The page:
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Brewskie

In 5: Cakey, Fruity, Full-bodied, Strong, Drinkable

Ringwood, the maker of probably our favourite summer beer, Boondoggle, launched their Old Thumper way back in 1979 and it’s gone from strength to strength since then, winning the CAMRA Champion Beer of Britain in 1988. It’s pretty easy to find nowadays in most supermarkets and in little multi packs of real ale you get in your Christmas stocking from Aunties and Uncles. If only everyone would just get us beer we’d be guaranteed an excellent Crimbo every year. I’ve tried drinking a sock; it’s not nice and you end up with a mouth full of fluff.

So how did they manage to bottle up their ‘beast of a beer’? Well I reckon it wasn’t quite as difficult, or anywhere near as much fun to watch as Old Thumper the wild boar on the label makes you dream up it might have been. They probably just used the same big machine that they use on most of their other beers… Yawn.

The first thing that struck us after pouring into a glass was the smell of brioche this beer seems to emanate. You certainly won’t get Boared as its taste changes and grows mouthful after mouthful. You discover new aspects of its flavour with a different fruit coming through with every sip. Its all round body is definitely strong enough to handle a BBQ (or a curry for that matter), which makes me think… If Old Thumper were to accidently end up on a spit, and then someone were to say, place a little bit of fire underneath him that happened to roast him up, a pint of Old Thumper would certainly make a wonderful companion to the any hog that were roasted as a consequence. Just don’t forget the apple sauce, a hog roast needs apple sauce; that is a fact that cannot be changed.

So is it a ‘beast of a beer’? Well in a ‘I’m stronger than you’ contest, it would probably thump most beers straight out of the Ring-wood.

This article is copyright © 2014 

Brewskie

In 5: Cloudy, Bold, Distinctive, Bitter, Moreish

A highly recommended American beer? Yeah, that’s what we thought too.

Well it took us a few mouthfuls to get used to the powerful, full bodied flavour that this Pale Ale throws straight at you but we were soon singing the praises of this hard hitting little beer. There is no messing about with the brewing process and with just the 4 ingredients and no preservatives Sierra Nevada have crafted a classic hoppy yet slightly bitter brew with distinctive flavours that is really moreish. When it’s poured it has a wonderful golden body with enough life in the head to keep it interesting throughout the drinking experience. It’s more bitter and less citrusy than other pale ales we’ve tried but don’t let that take anything away from what Sierra Nevada have done by bottling up this golden pale delight.

If you are ever lost in the Nevada desert, parched and thirsty, this would be an ideal beer for you. Once you’ve got your bearings, head over to Vegas and Pair up your trip with a couple of bottles of Sierra Nevada. It’s certainly not a gamble and you would be feeling Royally Flush with your choice after heading Straight to the bar. When you get back from your little trip I can guarantee you will end up with a Full House of bottles of this lovely stuff.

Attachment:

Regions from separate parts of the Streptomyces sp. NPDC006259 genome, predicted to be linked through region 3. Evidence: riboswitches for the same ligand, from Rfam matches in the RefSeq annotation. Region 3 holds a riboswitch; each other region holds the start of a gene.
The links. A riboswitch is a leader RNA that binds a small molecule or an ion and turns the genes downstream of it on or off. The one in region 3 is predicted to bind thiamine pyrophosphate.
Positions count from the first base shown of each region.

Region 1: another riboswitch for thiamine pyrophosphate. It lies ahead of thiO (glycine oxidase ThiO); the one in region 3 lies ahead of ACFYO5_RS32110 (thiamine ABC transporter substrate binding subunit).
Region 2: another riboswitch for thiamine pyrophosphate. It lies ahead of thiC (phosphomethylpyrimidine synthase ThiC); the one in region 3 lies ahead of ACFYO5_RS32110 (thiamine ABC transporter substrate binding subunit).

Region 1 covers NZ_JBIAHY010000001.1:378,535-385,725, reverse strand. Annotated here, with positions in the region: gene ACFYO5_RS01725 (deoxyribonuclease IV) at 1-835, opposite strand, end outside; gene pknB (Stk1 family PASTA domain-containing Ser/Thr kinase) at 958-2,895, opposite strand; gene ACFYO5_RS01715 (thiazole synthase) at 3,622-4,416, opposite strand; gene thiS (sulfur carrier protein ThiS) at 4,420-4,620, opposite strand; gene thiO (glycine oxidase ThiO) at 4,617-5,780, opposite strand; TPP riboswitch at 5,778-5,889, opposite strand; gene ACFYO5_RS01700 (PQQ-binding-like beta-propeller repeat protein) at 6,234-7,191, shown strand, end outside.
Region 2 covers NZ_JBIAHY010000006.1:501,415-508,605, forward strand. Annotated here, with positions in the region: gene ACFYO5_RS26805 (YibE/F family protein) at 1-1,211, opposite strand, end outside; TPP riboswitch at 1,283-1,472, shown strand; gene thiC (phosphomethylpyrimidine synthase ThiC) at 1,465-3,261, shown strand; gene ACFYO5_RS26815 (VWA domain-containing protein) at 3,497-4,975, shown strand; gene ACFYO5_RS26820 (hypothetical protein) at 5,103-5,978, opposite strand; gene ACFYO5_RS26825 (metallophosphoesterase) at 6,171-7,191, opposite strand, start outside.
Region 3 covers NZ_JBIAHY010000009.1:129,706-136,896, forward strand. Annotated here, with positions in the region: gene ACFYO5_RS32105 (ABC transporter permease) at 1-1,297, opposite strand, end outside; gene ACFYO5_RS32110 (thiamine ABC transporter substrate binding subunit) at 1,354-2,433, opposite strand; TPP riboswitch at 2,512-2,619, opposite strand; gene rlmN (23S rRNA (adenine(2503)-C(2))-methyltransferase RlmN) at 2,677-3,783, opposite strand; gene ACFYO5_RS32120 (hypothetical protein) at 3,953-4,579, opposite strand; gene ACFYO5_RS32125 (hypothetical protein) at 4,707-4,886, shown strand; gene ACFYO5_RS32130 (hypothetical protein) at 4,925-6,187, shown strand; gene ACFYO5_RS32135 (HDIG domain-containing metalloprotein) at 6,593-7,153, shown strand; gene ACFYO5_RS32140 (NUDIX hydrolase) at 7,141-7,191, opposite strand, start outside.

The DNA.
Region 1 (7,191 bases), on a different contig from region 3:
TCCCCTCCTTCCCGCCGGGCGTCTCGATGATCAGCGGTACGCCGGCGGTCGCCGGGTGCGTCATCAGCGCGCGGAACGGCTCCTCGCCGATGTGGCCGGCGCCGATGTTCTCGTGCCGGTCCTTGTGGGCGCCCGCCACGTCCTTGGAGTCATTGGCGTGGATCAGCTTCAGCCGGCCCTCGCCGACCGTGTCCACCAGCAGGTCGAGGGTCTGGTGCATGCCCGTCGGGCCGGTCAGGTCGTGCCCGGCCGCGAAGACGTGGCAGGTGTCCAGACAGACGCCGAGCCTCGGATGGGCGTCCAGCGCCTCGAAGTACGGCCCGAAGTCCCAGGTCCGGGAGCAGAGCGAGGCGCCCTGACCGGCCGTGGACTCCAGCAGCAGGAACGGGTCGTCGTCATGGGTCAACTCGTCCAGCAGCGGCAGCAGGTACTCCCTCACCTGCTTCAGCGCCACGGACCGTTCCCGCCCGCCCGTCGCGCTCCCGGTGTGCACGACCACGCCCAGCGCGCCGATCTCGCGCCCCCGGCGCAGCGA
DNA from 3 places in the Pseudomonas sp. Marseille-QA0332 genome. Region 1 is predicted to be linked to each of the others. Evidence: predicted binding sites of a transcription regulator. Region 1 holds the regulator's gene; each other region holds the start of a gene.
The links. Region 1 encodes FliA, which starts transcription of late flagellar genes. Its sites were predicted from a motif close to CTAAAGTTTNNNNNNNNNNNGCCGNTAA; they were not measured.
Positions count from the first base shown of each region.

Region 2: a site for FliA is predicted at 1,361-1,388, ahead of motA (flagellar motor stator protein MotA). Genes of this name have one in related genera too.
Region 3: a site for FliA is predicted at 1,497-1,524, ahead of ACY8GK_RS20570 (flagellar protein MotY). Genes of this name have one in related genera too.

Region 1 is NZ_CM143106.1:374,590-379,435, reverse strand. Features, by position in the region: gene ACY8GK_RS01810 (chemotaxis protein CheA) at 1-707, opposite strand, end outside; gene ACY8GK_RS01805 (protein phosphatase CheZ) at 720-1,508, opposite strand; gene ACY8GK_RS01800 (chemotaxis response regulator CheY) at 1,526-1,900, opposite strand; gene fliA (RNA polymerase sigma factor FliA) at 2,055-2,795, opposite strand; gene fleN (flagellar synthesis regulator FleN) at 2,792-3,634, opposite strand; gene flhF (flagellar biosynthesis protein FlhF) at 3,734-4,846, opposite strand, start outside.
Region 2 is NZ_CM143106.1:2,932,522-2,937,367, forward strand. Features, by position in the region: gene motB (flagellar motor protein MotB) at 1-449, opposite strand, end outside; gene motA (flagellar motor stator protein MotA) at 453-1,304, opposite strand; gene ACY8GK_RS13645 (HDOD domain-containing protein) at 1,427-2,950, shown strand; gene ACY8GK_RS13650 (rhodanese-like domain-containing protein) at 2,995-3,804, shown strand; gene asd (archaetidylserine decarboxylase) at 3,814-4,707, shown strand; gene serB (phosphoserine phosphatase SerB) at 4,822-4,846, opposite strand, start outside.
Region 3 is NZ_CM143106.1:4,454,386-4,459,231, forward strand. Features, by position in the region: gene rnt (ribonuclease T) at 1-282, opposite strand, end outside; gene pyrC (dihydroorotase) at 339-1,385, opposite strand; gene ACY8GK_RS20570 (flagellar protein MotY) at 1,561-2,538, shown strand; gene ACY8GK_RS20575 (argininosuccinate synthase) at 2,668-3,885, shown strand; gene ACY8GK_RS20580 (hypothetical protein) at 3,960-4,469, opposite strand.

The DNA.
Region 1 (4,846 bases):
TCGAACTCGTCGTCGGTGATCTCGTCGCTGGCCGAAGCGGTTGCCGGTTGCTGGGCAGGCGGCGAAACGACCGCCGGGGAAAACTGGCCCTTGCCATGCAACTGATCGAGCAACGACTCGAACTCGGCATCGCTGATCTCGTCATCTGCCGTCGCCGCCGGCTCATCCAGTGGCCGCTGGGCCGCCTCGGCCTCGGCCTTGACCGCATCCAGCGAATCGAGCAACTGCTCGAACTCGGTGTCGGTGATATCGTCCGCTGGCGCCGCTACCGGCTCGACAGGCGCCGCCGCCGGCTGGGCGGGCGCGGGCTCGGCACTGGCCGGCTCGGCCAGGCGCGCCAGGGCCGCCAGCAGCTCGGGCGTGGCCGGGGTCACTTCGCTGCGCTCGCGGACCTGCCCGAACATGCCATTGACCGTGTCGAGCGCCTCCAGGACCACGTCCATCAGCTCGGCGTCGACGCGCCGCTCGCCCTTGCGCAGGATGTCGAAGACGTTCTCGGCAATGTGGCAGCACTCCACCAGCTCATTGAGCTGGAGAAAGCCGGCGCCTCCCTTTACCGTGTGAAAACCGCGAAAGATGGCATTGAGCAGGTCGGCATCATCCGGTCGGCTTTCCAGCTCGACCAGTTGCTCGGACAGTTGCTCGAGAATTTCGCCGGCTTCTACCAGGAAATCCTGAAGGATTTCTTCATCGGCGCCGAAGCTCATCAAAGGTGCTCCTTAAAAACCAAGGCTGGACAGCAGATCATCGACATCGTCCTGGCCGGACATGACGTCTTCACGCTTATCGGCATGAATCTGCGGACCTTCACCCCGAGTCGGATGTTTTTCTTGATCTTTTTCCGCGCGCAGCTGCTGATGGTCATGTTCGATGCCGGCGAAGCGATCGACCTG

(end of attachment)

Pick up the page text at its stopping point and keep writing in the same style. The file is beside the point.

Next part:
Make sure you take the Sierra or you’ll end up with an Escort, and the Mrs wouldn’t be too happy about that now would she.

This article is copyright © 2014 

Brewskie

In 5: Blonde, Smooth, Citrus, Powerful, Light

When you first see this Meg-jestic beer in the glass it comes across as a sweet and innocent little blonde; harmless and welcoming.  However when you finally make your move, it kicks you directly in the hops. Weighing in at 5.5%, its light, moreish flavour disguises its roar potential. Named after a canon this beer certainly isn’t just fodder for a big session and needs to be treated with a little care and a lot of respect. With such a lovely flavour, try not to get ‘megged without it at least touching the sides or its Meg-nitude will mean your trip to the pub quickly descends into a roar-cus occasion. It is a lovely beer for a summer’s day so be careful to drink it up quickly while you’re under the sun or it will go roar-ten.

This article is copyright © 2014 

Erdinger Weissbier, 5.6%, Erding, Germany

Brewskie

In 5: Smooth, Drinkable, Refined, Fresh, Tasty

If you’re looking for a hum-dinger of a traditional wheat beer, look no further than this smooth, cloudy and delicious German weissbier. It’s refreshing and equally welcomed on cold wintery evenings as it is on hot summer days. Loved by the lady folk as much as the bloke folk there is a charming sweet taste that stays throughout the pint (or 0.5l if you are lucky enough to be in a brauhaus reading this). A bit like the Black Sheep Riggwelter you’ll be ‘erding these up in your fridge to serve with your bratwurst and sauerkraut. Make sure you get a proper weissbier glass so you can enjoy the big frothy head, but be careful not to spill it all over your lederhosen; no one likes a damp hosenschlange.

This article is copyright © 2014 

Brewskie

In 5: Strong, potent, balanced, distinctive, pungent

This beer certainly doesn’t pull the wool over your eyes in terms of quality and strength with flavours perfectly knitted together, even if you do ram this beer down. It is certainly appropriately named and after a few too many of these you will be on your back, unable to get up. With a far more full-flavoured finish and a more respectable potency than its entry level counterpart (Black Sheep Ale), this sheep is baa far the standout ale of the Black Sheep flock. Ewe’ll be pleasantly surprised by this aromatic beer, rarely found at any traditional pubs or baas, its moisture is distinctive and well balanced and if you’re driving, you mutton’t get too carried away with the first sip or you really will riggwelter.

This article is copyright © 2014 

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